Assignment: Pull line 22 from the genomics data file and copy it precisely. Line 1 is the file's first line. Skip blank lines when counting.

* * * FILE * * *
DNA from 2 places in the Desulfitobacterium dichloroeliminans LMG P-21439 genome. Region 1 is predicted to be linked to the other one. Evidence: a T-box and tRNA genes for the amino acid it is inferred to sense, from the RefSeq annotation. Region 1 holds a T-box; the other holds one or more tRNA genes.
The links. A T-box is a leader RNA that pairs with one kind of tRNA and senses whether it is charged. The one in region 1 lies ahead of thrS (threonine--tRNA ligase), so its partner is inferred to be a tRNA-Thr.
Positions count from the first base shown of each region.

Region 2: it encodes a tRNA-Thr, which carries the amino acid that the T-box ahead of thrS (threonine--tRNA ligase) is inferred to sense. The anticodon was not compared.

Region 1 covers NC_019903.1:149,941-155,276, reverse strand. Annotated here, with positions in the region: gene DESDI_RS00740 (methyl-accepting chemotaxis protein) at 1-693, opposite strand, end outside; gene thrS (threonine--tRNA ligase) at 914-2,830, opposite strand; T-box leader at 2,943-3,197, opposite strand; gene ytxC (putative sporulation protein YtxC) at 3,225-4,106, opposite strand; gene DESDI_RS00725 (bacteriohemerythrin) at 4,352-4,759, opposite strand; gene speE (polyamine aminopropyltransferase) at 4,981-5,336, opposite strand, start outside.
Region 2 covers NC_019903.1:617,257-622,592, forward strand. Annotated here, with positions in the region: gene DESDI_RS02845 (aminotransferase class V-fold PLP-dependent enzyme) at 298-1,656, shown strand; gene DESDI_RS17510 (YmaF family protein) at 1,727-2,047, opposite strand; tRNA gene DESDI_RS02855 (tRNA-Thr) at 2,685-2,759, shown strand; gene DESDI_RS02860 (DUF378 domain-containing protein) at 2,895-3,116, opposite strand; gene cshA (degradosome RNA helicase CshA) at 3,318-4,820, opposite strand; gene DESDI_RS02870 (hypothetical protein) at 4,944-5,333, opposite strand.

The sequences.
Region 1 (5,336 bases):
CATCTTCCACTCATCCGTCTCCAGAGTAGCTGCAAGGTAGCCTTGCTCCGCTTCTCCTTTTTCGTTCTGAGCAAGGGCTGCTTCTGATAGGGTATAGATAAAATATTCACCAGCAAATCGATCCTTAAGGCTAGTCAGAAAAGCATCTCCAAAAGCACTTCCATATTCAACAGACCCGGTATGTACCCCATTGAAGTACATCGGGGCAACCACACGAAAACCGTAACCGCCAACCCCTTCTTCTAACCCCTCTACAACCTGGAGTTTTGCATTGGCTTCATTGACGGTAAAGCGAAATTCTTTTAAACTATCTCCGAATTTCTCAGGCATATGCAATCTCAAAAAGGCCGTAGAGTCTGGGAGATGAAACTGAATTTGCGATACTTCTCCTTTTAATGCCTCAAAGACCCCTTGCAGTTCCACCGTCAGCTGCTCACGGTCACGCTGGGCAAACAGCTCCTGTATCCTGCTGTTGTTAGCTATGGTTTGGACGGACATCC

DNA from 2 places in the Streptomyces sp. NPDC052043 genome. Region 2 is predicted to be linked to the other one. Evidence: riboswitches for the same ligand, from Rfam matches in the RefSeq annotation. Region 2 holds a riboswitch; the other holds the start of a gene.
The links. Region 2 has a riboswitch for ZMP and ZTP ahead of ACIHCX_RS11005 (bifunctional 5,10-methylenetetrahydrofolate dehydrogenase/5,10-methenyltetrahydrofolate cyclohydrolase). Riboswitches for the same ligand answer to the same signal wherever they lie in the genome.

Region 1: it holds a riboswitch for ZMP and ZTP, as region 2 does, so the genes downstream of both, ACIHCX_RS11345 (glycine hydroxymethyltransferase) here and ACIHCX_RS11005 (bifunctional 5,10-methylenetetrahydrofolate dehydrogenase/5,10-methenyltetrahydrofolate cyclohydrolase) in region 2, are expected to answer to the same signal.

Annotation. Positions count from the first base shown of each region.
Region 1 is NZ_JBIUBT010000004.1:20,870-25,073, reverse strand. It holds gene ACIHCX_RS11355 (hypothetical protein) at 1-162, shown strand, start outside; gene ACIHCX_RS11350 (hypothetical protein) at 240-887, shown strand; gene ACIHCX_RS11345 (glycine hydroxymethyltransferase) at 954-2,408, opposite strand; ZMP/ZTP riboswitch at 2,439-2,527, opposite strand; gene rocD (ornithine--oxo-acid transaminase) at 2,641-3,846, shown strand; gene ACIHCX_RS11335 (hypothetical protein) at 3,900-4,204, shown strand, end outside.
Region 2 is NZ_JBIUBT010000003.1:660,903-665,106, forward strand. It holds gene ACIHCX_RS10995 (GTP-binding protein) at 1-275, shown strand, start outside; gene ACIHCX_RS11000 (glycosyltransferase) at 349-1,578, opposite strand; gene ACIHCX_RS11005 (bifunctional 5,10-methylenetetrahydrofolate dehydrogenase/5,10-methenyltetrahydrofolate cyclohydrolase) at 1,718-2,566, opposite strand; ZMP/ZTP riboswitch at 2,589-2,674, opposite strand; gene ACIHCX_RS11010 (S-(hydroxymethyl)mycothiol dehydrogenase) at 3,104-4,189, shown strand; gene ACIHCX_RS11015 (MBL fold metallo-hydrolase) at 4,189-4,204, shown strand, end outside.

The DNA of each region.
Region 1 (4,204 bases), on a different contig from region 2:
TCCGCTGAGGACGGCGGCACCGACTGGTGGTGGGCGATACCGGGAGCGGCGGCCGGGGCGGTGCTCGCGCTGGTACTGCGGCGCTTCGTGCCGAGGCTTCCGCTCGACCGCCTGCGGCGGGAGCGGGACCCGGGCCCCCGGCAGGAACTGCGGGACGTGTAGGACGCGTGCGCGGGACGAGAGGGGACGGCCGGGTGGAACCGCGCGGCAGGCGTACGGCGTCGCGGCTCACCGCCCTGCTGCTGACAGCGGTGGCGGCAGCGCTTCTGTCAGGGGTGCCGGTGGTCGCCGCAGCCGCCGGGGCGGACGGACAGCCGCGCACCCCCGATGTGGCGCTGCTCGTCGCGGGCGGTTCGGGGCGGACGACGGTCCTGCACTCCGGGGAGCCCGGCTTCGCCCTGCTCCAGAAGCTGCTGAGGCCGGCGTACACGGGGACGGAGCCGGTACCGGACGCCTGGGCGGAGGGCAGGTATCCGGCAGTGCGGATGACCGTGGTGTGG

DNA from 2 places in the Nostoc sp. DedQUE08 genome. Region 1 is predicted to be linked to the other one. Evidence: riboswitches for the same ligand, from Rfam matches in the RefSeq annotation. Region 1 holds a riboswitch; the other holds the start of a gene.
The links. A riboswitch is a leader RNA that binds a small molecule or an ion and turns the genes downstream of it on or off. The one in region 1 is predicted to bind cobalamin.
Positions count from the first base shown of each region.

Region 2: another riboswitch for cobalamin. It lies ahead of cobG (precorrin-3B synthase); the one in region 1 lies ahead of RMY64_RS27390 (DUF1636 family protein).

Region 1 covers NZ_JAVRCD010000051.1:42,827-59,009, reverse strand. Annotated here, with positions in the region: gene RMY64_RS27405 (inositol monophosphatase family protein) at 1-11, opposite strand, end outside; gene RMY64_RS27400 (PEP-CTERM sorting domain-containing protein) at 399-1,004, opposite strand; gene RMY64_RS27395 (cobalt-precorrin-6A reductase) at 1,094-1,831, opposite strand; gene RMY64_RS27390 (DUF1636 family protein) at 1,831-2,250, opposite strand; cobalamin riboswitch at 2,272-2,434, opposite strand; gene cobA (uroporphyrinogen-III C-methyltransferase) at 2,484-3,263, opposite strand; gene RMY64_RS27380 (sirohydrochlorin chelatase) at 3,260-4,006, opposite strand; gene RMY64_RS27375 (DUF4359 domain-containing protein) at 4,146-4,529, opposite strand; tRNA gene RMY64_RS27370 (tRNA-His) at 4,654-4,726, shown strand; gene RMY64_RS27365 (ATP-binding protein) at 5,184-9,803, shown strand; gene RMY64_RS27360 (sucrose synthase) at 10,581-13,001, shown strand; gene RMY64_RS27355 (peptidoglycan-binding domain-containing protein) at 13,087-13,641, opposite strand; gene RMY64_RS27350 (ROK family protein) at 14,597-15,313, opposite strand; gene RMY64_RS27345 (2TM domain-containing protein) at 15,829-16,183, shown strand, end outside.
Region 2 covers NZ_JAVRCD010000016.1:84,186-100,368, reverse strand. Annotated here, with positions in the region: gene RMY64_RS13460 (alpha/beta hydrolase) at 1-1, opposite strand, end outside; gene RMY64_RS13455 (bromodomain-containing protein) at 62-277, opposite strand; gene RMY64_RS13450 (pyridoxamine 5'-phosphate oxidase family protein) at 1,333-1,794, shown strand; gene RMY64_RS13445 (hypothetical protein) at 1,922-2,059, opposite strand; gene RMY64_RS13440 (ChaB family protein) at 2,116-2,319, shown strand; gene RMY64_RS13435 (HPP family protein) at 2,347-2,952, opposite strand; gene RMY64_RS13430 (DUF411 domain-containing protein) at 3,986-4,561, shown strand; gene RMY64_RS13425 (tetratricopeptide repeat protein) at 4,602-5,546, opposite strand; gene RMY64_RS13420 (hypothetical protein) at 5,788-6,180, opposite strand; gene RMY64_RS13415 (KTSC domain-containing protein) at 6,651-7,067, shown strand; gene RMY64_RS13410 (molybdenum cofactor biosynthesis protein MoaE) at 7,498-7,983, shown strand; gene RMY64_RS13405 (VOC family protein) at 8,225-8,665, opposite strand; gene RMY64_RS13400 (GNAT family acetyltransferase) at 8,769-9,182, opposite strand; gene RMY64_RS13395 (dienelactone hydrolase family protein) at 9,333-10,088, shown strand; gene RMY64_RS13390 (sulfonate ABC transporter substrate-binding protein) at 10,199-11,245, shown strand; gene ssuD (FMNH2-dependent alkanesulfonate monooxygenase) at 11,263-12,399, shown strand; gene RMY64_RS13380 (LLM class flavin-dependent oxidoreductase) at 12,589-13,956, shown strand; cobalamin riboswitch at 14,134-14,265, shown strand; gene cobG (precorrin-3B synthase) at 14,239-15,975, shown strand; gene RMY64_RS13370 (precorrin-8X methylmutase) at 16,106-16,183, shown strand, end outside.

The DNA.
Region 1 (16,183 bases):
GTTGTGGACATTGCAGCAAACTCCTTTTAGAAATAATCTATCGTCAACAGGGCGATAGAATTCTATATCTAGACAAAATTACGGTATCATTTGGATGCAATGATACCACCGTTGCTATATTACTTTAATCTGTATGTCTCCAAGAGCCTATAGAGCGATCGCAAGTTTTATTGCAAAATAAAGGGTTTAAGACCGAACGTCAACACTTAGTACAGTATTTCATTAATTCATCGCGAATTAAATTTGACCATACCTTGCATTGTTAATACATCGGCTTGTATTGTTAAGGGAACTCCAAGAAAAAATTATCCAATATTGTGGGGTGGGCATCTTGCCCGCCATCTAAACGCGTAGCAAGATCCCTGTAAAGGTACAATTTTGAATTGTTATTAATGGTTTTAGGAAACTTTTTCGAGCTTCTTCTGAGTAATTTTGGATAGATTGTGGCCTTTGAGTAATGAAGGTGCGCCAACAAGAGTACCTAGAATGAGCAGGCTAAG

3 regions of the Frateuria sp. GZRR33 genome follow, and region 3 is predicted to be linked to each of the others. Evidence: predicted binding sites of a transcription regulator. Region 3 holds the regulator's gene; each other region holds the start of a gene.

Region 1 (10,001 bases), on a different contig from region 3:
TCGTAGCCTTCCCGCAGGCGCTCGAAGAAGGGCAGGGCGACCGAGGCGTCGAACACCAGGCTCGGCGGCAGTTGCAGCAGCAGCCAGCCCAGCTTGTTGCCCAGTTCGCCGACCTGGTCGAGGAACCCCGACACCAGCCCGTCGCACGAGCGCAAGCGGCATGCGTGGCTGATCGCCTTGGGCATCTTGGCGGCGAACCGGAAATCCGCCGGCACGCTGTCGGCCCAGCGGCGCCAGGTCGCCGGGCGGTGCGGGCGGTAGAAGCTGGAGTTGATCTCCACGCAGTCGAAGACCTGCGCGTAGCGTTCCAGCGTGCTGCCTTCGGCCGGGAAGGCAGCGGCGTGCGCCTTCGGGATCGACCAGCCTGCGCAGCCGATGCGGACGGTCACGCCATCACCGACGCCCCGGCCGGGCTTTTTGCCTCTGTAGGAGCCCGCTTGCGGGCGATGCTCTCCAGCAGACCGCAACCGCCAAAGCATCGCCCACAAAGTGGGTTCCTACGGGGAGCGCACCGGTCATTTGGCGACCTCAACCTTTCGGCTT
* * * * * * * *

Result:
Region 2: another riboswitch for cobalamin. It lies ahead of cobG (precorrin-3B synthase); the one in region 1 lies ahead of RMY64_RS27390 (DUF1636 family protein).